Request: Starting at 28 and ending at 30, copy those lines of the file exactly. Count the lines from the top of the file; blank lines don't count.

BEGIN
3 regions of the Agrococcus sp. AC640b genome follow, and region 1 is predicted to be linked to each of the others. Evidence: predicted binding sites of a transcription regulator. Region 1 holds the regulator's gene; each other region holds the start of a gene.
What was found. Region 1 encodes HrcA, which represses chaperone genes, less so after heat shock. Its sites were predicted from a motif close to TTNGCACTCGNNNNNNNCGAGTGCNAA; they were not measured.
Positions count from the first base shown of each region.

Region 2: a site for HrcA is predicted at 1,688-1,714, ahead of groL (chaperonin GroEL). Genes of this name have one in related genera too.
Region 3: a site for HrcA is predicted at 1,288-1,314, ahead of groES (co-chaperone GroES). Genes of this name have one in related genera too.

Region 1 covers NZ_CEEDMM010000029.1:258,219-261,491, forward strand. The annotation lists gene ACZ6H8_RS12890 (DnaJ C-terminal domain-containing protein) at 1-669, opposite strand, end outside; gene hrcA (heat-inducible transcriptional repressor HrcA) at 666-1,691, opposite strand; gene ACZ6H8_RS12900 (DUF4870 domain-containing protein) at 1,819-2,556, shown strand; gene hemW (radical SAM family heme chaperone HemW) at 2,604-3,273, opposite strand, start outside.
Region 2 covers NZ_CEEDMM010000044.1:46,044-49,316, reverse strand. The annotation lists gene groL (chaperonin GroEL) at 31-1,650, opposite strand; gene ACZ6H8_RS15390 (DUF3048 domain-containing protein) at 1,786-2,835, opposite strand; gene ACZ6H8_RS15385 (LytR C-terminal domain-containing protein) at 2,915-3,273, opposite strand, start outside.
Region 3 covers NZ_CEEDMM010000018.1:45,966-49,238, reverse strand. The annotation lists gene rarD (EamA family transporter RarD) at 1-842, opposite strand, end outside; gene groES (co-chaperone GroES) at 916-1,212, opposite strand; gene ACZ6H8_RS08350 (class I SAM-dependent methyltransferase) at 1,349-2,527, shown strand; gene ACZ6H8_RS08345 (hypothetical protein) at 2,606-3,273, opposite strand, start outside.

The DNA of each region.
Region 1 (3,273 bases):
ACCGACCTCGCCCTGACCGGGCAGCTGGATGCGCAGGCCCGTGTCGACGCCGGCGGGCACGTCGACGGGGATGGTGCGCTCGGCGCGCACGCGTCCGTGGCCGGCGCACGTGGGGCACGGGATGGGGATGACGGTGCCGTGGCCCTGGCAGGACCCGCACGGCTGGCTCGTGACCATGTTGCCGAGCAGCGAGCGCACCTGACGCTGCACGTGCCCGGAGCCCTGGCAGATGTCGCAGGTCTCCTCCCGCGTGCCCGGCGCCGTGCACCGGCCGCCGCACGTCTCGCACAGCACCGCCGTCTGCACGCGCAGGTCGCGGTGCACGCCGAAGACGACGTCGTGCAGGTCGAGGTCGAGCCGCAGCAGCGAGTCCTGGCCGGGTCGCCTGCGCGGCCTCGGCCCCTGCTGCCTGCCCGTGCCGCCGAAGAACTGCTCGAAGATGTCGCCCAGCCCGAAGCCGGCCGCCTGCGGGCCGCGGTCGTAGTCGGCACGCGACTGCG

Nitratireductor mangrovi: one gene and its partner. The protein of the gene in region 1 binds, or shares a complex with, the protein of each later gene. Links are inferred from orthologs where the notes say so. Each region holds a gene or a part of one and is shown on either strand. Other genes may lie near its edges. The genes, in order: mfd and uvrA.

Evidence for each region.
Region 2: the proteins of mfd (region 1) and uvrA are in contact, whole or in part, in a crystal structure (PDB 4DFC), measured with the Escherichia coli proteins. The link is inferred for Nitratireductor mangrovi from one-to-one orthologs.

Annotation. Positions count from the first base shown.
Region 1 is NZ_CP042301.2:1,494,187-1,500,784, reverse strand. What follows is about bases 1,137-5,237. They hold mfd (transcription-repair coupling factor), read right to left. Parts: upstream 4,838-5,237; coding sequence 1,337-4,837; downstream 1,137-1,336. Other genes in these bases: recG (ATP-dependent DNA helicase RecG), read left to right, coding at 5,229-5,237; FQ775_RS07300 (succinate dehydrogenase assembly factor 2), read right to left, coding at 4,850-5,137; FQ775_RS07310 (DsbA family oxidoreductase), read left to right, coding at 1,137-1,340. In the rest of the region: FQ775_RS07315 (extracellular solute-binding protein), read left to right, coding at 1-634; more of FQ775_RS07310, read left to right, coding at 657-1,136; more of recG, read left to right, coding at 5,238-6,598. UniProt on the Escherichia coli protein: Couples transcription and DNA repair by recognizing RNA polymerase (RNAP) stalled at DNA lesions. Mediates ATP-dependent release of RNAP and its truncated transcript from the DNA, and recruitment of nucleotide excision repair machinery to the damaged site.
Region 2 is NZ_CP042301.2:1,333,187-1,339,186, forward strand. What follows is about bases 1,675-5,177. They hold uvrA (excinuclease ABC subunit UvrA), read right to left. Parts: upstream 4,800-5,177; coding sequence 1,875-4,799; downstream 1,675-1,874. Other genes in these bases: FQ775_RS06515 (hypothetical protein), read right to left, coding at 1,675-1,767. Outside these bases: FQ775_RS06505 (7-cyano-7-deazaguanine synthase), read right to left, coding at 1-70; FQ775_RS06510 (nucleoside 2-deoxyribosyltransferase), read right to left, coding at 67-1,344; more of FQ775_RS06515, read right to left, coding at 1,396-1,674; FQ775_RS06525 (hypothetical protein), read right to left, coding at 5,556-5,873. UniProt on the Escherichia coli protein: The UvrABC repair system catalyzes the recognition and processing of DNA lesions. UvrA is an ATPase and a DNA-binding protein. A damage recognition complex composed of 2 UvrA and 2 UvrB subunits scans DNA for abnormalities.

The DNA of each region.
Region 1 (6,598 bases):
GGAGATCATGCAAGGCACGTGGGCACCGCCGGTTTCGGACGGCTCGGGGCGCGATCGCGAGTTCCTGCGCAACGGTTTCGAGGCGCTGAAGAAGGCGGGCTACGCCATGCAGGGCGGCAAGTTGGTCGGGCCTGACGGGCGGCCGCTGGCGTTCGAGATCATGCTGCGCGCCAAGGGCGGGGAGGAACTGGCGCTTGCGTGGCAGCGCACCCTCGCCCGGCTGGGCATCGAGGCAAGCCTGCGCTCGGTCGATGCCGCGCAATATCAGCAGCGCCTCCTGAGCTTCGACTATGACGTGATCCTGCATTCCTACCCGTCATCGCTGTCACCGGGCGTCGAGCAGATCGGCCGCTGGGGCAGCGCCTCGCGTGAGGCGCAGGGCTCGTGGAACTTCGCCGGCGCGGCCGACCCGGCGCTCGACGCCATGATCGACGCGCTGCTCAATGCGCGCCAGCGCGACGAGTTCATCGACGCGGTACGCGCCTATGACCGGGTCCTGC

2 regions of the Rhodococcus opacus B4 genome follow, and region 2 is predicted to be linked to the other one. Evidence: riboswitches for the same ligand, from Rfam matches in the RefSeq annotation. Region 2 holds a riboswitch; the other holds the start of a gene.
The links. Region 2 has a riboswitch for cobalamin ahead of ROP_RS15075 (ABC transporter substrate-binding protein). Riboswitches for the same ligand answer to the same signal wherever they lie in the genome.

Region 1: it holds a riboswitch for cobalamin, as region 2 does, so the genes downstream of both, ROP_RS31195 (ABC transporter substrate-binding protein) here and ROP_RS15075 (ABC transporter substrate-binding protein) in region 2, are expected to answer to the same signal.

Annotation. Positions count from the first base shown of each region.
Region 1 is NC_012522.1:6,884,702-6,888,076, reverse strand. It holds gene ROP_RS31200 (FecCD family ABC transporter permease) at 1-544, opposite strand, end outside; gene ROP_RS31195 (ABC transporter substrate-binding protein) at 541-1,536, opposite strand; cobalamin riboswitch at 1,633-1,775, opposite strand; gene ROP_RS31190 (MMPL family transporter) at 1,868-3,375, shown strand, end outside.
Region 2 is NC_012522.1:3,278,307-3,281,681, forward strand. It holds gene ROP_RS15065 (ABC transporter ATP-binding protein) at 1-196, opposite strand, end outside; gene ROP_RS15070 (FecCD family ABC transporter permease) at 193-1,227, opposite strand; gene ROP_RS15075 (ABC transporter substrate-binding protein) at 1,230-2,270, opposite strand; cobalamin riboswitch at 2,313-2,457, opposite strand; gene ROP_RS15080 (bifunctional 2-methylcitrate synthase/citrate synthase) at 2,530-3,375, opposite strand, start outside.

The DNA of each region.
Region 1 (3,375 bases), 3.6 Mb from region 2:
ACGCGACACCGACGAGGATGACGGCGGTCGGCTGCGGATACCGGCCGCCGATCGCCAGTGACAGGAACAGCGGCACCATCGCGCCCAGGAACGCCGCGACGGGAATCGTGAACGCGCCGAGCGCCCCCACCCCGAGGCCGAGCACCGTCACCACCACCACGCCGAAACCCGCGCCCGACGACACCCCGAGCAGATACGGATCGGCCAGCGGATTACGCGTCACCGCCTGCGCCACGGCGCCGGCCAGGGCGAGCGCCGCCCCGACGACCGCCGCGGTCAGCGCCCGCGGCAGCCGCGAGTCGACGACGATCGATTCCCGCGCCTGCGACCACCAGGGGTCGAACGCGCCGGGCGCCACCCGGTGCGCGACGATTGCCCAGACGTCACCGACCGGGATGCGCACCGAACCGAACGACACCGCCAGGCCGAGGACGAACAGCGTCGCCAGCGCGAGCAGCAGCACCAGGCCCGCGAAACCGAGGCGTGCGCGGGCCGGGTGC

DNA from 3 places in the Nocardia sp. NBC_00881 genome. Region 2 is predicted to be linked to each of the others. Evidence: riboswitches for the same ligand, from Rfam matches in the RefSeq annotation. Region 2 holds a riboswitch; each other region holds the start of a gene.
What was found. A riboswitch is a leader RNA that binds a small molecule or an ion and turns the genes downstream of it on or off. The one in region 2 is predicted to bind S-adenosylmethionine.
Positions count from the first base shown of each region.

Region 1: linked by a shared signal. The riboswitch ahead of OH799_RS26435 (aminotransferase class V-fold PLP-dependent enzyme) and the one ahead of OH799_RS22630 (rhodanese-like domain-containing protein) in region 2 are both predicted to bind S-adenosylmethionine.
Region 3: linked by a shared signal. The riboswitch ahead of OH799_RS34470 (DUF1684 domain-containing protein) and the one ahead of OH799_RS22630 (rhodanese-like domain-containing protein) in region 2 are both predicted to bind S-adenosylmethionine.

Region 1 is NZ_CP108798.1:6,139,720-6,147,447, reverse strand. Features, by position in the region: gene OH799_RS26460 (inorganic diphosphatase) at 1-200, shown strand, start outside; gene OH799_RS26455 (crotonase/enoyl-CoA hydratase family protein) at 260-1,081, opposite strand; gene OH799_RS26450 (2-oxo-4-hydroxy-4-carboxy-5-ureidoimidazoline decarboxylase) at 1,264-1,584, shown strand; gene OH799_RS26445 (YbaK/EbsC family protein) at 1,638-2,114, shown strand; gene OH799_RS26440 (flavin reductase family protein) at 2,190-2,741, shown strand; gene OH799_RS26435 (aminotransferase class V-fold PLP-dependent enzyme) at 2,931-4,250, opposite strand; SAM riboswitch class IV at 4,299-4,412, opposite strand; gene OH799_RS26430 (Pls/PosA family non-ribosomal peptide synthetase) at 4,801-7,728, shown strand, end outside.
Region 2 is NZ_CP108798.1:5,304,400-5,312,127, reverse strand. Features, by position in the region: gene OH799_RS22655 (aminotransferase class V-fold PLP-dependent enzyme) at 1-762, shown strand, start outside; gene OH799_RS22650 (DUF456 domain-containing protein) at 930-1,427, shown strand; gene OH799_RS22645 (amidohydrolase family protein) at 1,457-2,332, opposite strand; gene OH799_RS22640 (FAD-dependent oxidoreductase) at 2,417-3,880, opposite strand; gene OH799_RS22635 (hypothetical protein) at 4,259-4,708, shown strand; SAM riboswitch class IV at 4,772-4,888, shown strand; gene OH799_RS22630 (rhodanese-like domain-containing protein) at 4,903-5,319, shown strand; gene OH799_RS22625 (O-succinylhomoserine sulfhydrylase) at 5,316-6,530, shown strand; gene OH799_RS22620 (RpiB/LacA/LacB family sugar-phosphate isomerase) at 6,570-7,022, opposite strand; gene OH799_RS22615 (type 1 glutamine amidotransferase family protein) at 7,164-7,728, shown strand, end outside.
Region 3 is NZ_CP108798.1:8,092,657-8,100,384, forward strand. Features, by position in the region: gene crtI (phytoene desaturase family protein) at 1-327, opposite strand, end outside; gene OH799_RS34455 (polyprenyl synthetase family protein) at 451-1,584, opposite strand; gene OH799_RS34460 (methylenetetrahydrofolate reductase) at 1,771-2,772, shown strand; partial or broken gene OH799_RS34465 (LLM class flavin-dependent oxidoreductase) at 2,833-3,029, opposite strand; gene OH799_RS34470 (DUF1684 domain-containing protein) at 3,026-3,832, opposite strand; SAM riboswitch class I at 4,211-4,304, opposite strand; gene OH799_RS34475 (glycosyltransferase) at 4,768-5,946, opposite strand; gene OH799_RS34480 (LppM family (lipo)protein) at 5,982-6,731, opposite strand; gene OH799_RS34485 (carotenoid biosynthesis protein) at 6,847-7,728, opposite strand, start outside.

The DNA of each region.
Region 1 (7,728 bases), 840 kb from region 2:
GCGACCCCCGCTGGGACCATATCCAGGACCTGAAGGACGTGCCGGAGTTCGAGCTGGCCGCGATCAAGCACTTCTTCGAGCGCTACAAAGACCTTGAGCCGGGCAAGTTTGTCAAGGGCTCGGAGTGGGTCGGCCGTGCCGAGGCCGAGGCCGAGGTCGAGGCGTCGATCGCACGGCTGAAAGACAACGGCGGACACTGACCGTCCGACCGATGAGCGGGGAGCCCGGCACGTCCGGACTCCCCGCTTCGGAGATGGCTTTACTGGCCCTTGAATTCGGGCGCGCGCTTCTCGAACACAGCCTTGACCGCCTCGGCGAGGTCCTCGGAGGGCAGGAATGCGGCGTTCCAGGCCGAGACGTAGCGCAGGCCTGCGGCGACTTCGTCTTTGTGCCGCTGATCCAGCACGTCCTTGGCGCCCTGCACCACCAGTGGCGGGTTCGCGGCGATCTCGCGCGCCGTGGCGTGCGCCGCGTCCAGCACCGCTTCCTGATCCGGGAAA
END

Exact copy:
Region 1 (3,375 bases), 3.6 Mb from region 2:
ACGCGACACCGACGAGGATGACGGCGGTCGGCTGCGGATACCGGCCGCCGATCGCCAGTGACAGGAACAGCGGCACCATCGCGCCCAGGAACGCCGCGACGGGAATCGTGAACGCGCCGAGCGCCCCCACCCCGAGGCCGAGCACCGTCACCACCACCACGCCGAAACCCGCGCCCGACGACACCCCGAGCAGATACGGATCGGCCAGCGGATTACGCGTCACCGCCTGCGCCACGGCGCCGGCCAGGGCGAGCGCCGCCCCGACGACCGCCGCGGTCAGCGCCCGCGGCAGCCGCGAGTCGACGACGATCGATTCCCGCGCCTGCGACCACCAGGGGTCGAACGCGCCGGGCGCCACCCGGTGCGCGACGATTGCCCAGACGTCACCGACCGGGATGCGCACCGAACCGAACGACACCGCCAGGCCGAGGACGAACAGCGTCGCCAGCGCGAGCAGCAGCACCAGGCCCGCGAAACCGAGGCGTGCGCGGGCCGGGTGC

DNA from 3 places in the Nocardia sp. NBC_00881 genome. Region 2 is predicted to be linked to each of the others. Evidence: riboswitches for the same ligand, from Rfam matches in the RefSeq annotation. Region 2 holds a riboswitch; each other region holds the start of a gene.